There are more than 780,000 people in the U.S. who have HIV/AIDS, and nearly one in five HIV-positive people are unknowingly living with the virus. Many of those people who carry a positive diagnosis do not have proper access to testing or follow-up care, leading to greater transmission of the disease and much sicker patients when they actually do go to see a doctor about symptoms. Rates of HIV in the U.S. have held steady at about 50,000 per year, the highest rate out of any developed country in the world.
By having candid discussions about sex and drugs and STD status that present the topics with a level of comfort and camaraderie, Heard has helped countless women into treatment and toward a healthier life.
"We have pretty provocative talks," she said. "Often times, people aren't using scientific terms for body parts. They're using words they hear on the street."
And that's OK. Her main goal is to create a haven for girls and women to talk about their health concerns in a way that they may never have before.
"We're dealing with a lot of people who have bad information from the start," said Heard. "Black men don't want to be considered gay and women don't want others to think they've had a lot of partners or they'll be considered a slut. This is the reality of people's thoughts."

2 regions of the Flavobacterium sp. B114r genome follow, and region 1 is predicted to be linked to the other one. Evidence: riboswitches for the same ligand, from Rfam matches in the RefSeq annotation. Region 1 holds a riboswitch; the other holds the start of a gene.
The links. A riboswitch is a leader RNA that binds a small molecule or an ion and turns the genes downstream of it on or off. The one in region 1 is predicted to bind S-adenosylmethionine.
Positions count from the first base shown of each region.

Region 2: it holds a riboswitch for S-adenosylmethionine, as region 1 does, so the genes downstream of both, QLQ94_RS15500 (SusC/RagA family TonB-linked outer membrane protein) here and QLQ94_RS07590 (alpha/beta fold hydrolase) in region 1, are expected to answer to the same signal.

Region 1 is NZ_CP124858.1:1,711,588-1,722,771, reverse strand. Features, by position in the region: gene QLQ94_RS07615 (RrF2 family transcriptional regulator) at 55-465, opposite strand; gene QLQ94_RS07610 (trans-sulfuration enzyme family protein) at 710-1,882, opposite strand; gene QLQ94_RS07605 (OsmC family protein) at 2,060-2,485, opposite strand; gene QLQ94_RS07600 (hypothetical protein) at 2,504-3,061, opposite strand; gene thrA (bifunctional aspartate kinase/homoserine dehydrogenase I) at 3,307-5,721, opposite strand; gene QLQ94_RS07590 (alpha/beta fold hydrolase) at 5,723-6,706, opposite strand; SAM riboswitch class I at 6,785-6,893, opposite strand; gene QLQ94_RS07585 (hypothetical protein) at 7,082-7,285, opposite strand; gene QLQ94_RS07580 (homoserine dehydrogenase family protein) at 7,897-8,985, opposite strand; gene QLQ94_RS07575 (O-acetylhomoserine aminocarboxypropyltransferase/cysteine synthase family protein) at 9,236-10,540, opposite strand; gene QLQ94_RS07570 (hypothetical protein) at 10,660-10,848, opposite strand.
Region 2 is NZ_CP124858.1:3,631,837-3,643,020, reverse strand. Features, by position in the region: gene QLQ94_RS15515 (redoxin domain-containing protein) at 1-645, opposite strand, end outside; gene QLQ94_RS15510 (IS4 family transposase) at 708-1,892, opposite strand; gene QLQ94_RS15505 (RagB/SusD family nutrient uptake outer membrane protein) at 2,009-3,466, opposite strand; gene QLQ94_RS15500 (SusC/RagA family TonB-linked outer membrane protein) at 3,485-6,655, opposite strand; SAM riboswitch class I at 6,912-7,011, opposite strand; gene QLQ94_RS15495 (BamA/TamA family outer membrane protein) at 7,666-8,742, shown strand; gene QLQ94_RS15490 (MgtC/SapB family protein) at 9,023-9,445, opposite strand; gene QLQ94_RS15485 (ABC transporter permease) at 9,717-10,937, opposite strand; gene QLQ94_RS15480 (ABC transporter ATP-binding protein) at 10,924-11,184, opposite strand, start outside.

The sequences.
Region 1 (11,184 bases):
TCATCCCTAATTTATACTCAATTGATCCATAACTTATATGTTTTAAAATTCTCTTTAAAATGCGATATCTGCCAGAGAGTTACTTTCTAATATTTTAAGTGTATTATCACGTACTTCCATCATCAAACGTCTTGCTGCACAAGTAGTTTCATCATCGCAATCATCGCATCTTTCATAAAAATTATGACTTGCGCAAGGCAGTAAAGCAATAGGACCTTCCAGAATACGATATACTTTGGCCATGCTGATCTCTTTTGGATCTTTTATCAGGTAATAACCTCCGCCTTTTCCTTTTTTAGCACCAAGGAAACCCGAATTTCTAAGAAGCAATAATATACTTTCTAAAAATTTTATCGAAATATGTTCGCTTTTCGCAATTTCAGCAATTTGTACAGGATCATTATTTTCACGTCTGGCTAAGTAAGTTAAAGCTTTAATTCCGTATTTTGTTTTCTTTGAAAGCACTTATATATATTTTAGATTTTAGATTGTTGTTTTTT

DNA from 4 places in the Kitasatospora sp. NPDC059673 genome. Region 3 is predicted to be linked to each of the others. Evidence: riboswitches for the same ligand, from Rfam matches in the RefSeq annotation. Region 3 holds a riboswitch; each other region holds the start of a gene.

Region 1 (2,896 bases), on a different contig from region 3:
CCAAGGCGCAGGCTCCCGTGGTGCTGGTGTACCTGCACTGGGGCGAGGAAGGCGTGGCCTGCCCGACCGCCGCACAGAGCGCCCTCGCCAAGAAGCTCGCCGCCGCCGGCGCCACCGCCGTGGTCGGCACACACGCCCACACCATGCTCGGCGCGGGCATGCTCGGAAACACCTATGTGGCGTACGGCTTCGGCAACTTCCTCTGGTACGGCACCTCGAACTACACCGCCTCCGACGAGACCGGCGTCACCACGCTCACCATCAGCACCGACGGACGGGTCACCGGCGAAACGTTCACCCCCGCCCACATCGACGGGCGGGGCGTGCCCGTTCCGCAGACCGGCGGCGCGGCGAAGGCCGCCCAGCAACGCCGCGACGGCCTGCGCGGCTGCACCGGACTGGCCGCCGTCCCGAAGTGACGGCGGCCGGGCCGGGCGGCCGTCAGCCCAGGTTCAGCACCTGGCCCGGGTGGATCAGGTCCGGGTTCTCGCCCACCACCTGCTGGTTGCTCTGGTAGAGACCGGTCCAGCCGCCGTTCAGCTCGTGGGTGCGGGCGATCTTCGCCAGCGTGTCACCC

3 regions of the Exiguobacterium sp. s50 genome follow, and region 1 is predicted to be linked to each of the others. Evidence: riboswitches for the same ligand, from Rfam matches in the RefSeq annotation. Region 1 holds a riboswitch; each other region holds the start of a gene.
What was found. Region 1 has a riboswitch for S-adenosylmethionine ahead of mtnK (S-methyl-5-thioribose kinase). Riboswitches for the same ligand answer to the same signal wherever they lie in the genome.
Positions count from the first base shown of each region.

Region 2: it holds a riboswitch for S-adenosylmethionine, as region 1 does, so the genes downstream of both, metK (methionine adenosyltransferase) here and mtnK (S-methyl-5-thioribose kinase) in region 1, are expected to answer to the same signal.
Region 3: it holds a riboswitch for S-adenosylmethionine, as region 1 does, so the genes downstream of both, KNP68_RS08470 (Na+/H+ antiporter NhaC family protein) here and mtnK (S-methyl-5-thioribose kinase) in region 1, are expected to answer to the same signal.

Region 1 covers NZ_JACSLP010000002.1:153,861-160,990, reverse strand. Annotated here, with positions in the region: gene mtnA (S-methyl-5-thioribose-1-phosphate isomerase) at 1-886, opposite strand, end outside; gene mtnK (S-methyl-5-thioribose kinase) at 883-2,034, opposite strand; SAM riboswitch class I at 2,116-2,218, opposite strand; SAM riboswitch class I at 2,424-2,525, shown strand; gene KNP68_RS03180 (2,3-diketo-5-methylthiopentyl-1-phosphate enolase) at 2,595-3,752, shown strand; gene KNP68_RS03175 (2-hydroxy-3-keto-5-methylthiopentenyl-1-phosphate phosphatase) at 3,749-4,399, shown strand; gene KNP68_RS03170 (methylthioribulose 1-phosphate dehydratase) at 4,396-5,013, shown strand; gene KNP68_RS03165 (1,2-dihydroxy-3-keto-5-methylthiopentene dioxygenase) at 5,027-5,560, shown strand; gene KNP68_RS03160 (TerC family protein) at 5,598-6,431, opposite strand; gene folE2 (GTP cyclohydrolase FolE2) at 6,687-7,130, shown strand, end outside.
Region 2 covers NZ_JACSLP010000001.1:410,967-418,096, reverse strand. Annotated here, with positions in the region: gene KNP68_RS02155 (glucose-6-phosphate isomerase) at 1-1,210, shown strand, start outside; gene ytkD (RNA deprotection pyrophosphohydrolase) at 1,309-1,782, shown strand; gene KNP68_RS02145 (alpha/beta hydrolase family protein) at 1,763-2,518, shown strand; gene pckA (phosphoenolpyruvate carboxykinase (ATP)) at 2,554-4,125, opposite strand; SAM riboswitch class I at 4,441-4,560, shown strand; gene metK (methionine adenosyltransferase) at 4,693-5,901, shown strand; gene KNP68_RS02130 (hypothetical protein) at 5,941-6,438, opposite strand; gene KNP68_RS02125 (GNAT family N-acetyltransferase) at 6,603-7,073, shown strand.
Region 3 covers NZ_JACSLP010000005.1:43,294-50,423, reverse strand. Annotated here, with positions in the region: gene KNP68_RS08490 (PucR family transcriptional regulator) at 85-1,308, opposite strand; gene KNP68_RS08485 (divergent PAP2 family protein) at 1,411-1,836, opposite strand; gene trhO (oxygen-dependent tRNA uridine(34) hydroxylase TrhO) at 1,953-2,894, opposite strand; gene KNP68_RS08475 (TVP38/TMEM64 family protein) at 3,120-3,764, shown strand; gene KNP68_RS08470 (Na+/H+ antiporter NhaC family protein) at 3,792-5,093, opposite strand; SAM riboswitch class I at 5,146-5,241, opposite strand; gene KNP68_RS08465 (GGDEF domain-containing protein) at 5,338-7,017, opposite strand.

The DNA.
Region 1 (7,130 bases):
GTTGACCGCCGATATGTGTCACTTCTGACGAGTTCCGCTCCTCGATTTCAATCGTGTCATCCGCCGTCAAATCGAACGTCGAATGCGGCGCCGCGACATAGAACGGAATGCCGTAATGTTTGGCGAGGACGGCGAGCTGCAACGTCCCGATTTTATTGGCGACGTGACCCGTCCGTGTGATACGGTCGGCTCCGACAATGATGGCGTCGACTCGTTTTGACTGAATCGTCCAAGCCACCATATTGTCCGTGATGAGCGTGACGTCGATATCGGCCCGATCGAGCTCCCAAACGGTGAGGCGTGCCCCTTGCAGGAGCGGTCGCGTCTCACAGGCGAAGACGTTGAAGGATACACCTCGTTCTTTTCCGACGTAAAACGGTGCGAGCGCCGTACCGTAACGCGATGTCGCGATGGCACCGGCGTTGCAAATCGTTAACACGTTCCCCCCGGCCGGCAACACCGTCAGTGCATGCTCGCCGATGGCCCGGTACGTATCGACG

People in impoverished communities are hit with many more barriers than those who do not live in such areas, said Dr. Mary Paul, chief of retrovirology and global health at Texas Children's Hospital in Houston.
"Taking daily HIV treatments, transportation to appointments, problems with insurance and coverage, coverage for co-pays, having pharmacies in convenient locations, staying organized enough to take medications every day -- these are things that need to be accounted for once diagnosed as HIV positive."
Paul said it is programs like Women's Collective and people like Heard who are going to make a difference in getting to the heart of these HIV hot spots in the U.S.
"None of this happens overnight," said Heard. People don't just open up to her, but after continued sessions and helping them to understand that Women's Collective wants to help them live healthier lives, "once we get some confidence in them, then you can talk with them about their status, and help them advocate for themselves," said Heard.
This story is the second of Mikaela Conley's four-part series on HIV Hot Spots in America. Her reporting is supported by the California Endowment Health Journalism Fellowships, a program of the University of Southern California's Annenberg School of Journalism.